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Last Updated: Tuesday, 27 June 2006, 20:45 GMT 21:45 UK
Hamas resists Israel recognition
Hamas supporters carrying flags
Hamas says all of Israel is built on occupied Palestinian land
Rival Palestinian political factions Fatah and Hamas have reached agreement on a common political strategy to try to end a damaging power struggle.

However, Hamas negotiators have denied earlier reports that the deal meant the militants would implicitly recognise Israel - a major policy shift.

The full text of the accord has not yet been released. A Hamas minister said it did not have "one word" on the issue.

The deal comes amid heightened tension over the capture of an Israeli soldier.

Israeli tanks and troops have massed on the border and Israeli Prime Minister Ehud Olmert has warned that a large scale military operation is rapidly approaching.

Palestinian statehood

Palestinian minister Abdel Rahman Zeidan told the BBC the Hamas-Fatah document did not in any way recognise the state of Israel.

"[Palestinians aim] to establish an independent state with holy Jerusalem as its capital on all the territories occupied in 1967"
"[Signatories commit to] resistance through various means, and confining resistance in the territories occupied in 1967, in addition to political, negotiating and diplomatic action"

"There is no agreement between the Palestinians on specifically this phrase. You will not find one word in the document clearly stating the recognition of Israel as a state. Nobody has agreed to this. This was not on the table. This was not in the dialogue," he said.

However, a Hamas member who helped negotiate the agreement, Ziyad Dayeh, said Hamas support for a two-state solution was nothing new for Hamas.

"When talking about a Palestinian state in the occupied territories of 1967, it means there would be another state on the other part of Palestine. It means, yes, practically, a two-state solution, and it's not a new thing - it has been offered by Sheikh Ahmed Yassin before," he said.

'No room for Jewish state'

The BBC's James Reynolds in Gaza says that the central point of the joint manifesto is the creation of a Palestinian state on the West Bank and the Gaza Strip.

Traditionally that is one half of a two-state solution, but the existing drafts of the deal make no mention of the second half of this solution - the state of Israel.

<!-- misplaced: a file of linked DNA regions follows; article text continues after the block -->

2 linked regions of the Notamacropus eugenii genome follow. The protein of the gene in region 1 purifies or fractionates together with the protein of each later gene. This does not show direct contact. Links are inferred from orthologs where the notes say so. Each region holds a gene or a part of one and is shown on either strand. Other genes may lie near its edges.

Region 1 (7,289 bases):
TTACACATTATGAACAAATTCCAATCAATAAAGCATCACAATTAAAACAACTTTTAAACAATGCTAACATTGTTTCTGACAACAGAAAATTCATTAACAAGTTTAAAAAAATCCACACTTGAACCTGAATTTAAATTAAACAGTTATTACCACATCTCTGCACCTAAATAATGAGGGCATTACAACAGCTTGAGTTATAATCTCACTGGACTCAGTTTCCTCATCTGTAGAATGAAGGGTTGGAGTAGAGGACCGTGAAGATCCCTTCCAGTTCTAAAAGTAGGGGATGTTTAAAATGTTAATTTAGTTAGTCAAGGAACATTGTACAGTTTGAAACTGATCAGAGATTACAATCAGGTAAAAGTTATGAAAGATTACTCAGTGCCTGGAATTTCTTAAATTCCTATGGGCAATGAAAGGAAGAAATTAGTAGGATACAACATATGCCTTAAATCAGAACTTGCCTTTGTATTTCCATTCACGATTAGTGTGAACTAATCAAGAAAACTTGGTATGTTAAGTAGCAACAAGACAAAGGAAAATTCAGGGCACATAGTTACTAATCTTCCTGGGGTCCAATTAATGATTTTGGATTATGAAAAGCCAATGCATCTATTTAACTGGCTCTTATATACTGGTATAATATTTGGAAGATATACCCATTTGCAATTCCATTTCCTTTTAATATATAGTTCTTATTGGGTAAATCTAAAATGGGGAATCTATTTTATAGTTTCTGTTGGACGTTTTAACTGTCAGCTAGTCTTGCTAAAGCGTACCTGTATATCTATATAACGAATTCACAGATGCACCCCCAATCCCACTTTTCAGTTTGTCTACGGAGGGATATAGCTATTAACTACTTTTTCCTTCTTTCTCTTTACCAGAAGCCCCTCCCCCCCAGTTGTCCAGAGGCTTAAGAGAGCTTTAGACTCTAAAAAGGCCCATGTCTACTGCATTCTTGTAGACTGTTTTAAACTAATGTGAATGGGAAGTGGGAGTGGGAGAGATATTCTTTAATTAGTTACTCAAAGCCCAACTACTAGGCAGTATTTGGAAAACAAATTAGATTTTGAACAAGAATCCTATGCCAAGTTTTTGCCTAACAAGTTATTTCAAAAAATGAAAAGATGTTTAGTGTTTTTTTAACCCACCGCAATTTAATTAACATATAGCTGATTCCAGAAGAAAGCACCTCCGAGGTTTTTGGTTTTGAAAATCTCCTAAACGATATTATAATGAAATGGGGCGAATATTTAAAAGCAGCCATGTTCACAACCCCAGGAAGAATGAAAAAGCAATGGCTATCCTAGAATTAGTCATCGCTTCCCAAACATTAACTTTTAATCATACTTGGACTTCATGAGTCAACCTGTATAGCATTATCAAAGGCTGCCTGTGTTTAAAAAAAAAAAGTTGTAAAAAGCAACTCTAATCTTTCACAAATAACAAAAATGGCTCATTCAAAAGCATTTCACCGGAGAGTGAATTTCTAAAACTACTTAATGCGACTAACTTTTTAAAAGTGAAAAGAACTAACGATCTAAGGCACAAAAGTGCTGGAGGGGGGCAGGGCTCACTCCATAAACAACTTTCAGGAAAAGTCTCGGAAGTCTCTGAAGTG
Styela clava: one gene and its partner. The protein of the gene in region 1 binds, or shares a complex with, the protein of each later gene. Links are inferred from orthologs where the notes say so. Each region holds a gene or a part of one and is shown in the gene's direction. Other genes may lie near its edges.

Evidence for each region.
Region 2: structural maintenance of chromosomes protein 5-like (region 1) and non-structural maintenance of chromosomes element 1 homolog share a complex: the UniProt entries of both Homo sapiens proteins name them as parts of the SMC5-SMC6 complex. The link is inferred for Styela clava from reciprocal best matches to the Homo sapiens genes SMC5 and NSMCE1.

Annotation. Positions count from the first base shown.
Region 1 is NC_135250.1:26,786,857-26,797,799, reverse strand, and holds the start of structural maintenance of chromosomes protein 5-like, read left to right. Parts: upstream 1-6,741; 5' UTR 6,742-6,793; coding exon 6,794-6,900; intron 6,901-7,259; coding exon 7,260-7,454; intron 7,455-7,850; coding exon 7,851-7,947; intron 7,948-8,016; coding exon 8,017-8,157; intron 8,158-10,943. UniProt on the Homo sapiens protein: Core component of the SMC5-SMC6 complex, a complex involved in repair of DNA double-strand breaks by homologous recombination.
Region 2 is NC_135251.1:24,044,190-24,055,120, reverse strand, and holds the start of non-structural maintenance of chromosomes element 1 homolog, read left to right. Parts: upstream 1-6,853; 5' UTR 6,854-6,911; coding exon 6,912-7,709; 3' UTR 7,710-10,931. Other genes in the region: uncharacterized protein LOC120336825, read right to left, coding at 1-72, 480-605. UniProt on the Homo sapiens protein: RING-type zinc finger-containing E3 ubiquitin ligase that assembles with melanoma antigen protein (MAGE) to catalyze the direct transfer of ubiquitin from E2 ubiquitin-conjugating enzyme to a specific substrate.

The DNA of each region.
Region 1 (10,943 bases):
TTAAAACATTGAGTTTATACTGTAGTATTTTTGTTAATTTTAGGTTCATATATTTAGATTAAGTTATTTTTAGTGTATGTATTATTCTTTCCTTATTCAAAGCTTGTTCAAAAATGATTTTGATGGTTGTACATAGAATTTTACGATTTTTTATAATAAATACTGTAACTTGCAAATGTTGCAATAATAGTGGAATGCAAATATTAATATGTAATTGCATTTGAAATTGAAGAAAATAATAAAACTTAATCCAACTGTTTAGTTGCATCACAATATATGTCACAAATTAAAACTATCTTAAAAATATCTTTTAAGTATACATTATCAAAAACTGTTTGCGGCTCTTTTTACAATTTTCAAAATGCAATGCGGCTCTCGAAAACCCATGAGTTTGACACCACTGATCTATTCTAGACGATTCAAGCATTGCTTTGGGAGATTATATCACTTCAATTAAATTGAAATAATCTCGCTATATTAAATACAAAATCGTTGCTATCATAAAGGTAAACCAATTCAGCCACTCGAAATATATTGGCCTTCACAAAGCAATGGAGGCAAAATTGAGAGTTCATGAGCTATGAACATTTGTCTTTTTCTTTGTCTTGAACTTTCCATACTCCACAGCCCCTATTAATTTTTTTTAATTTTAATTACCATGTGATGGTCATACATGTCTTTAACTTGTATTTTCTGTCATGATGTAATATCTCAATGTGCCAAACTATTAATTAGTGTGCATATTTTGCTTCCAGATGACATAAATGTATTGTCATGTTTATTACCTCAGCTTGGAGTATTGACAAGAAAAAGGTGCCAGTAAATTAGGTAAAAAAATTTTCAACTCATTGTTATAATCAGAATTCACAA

This omission is deliberate, our correspondent says.

While some have argued that this means Hamas tacitly accepts Israel's right to exist, it is becoming clear that that is not how Hamas sees it.

Ismail Haniya
Hamas' Ismail Haniya has yet to reveal details of the deal

Hamas negotiators have told the BBC that the entire state of Israel has been built on occupied Palestinian land.

They believe that a Palestinian state on the West Bank and Gaza is a first step - not a final step.

They believe that future generations of Palestinians will reclaim all their historic homeland. And that, in the end, there will be no room for what is now the Jewish state of Israel, our correspondent says.

Mr Zeidan did say, however, that the Palestinian factions had agreed that the Palestinian state would be established inside the 1967 borders - and to delegate Palestinian Authority President Mahmoud Abbas "to negotiate with Israel on an agreement, a peace agreement".

'Out of reach'

News of the Hamas-Fatah manifesto came as a standoff over the abduction of Cpl Gilad Shalit, who was seized by Palestinian militants in a clash on the Gaza border on Sunday, continued.

There is one soldier but there have been hundreds of Palestinians kidnapped from their houses
Walid al-Houdaly

Palestinian militants acknowledged for the first time on Tuesday that Israeli tank gunner Gilad Shalit was alive.

"The soldier is in a secure place that the Zionists cannot reach," said Mohammed Abdel Al, a spokesman for the Popular Resistance Committees, one of three Palestinian groups involved in Sunday's abduction.

According to Israeli media reports officials believe he was injured in the stomach and hand during the attack near Kerem Shalom.

Difficult choice

On Monday three Palestinian militant groups demanded the release of Palestinian women and youths being held in Israeli jails in return for news of the captured soldier.

Ramallah resident Walid al-Houdaly, whose wife and 18-month-old child are in an Israeli jail, told the BBC News website that he backed those calls:

Gilad Shalit
Israel says time is running out before it moves to free Shalit

"There is one soldier, but there have been hundreds of Palestinians kidnapped from their houses," he said.

Speaking to the BBC on Tuesday, Israeli foreign ministry spokesman Mark Regev said that the release of Cpl Shalit must be immediate and unconditional.

"The state of Israel does not negotiate with terrorists," Mr Regev insisted. "Unless he is released it is our moral obligation as a government to take action to free him."

Intense diplomatic efforts have been under way since the soldier's disappearance, including mediation by an Egyptian delegation in the Gaza Strip.

The Israeli leader must choose between going ahead with military action that would endanger the life of the captured soldier or risk being seen as weak, says the BBC's Jon Leyne in Jerusalem.

And the Hamas-led Palestinian government must decide whether they are really willing to go into a full-scale confrontation with the Israelis which could have disastrous consequences.

Israel and the Palestinians



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